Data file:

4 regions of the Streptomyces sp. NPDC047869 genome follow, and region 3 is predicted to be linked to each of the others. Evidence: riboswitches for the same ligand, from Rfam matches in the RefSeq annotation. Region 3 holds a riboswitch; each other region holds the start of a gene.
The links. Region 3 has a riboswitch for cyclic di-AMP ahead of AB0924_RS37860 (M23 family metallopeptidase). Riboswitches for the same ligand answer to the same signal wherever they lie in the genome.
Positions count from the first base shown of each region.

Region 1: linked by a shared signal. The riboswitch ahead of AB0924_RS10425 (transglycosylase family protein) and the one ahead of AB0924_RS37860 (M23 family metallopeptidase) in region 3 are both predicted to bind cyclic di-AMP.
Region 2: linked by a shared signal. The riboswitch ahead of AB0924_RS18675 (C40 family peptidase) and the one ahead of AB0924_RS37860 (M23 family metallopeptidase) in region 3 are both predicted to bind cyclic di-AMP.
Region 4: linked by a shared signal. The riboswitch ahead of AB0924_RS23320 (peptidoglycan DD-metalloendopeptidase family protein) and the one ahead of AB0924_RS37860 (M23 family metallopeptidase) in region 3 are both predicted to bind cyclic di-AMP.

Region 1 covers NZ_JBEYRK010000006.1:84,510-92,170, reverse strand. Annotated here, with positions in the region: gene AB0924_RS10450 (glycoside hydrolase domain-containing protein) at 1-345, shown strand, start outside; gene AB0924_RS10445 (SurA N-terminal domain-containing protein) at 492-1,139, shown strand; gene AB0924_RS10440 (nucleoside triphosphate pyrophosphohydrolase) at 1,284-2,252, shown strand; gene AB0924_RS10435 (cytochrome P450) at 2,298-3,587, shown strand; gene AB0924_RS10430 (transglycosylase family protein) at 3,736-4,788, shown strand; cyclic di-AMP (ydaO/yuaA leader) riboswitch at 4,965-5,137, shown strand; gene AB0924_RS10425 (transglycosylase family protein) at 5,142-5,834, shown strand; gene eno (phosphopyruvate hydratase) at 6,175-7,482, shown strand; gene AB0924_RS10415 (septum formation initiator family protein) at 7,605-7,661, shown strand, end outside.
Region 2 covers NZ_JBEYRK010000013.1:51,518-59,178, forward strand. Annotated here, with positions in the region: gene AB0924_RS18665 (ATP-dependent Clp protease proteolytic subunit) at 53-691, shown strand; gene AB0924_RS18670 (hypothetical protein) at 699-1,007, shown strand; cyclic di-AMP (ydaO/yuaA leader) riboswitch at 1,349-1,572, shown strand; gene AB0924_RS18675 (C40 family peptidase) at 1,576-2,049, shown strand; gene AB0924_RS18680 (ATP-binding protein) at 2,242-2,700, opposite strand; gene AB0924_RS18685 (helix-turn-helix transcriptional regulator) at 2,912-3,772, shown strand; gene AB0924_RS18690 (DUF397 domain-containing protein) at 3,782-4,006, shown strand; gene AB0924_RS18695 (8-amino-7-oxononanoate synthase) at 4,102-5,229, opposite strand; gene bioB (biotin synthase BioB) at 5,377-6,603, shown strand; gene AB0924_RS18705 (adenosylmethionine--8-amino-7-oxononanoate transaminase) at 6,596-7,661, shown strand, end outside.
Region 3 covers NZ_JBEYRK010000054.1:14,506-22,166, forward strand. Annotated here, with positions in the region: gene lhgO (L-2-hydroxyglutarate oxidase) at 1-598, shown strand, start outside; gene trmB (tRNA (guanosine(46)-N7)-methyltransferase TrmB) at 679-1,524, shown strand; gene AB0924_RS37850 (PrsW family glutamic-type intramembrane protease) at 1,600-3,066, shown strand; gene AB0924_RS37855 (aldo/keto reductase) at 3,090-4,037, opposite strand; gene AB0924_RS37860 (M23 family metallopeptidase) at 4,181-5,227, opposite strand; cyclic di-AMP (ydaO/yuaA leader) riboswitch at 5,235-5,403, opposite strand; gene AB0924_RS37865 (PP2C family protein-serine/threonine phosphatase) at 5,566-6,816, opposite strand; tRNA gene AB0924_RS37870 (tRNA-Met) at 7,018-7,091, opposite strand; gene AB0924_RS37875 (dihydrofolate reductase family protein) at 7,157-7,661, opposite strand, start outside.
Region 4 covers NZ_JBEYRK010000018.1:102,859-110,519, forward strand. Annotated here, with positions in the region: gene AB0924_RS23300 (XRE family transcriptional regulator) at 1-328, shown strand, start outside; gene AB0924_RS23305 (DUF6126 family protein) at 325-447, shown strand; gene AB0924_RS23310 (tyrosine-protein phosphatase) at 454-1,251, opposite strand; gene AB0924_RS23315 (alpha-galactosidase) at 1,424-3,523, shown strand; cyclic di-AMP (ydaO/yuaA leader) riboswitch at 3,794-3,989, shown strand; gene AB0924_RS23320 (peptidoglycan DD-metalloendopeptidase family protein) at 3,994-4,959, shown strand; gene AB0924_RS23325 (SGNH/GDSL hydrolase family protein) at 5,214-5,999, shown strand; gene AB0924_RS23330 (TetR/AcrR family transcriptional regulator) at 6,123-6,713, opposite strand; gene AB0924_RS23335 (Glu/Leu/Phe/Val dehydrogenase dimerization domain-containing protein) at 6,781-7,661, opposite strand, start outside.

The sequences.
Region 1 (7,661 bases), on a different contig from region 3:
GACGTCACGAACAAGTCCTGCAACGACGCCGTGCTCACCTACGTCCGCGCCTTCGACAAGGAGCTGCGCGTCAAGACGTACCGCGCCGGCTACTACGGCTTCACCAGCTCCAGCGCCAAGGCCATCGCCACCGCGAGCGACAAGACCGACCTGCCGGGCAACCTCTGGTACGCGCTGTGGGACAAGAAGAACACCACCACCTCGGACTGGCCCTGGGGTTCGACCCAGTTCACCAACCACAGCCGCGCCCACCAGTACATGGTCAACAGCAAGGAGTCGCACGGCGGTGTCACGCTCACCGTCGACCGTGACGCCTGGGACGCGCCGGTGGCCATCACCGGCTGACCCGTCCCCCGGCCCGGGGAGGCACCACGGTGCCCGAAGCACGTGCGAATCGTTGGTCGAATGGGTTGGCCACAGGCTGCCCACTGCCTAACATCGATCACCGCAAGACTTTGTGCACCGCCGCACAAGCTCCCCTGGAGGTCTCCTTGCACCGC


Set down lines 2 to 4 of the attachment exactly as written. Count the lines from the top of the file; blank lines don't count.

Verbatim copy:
The links. Region 3 has a riboswitch for cyclic di-AMP ahead of AB0924_RS37860 (M23 family metallopeptidase). Riboswitches for the same ligand answer to the same signal wherever they lie in the genome.
Positions count from the first base shown of each region.

Region 1: linked by a shared signal. The riboswitch ahead of AB0924_RS10425 (transglycosylase family protein) and the one ahead of AB0924_RS37860 (M23 family metallopeptidase) in region 3 are both predicted to bind cyclic di-AMP.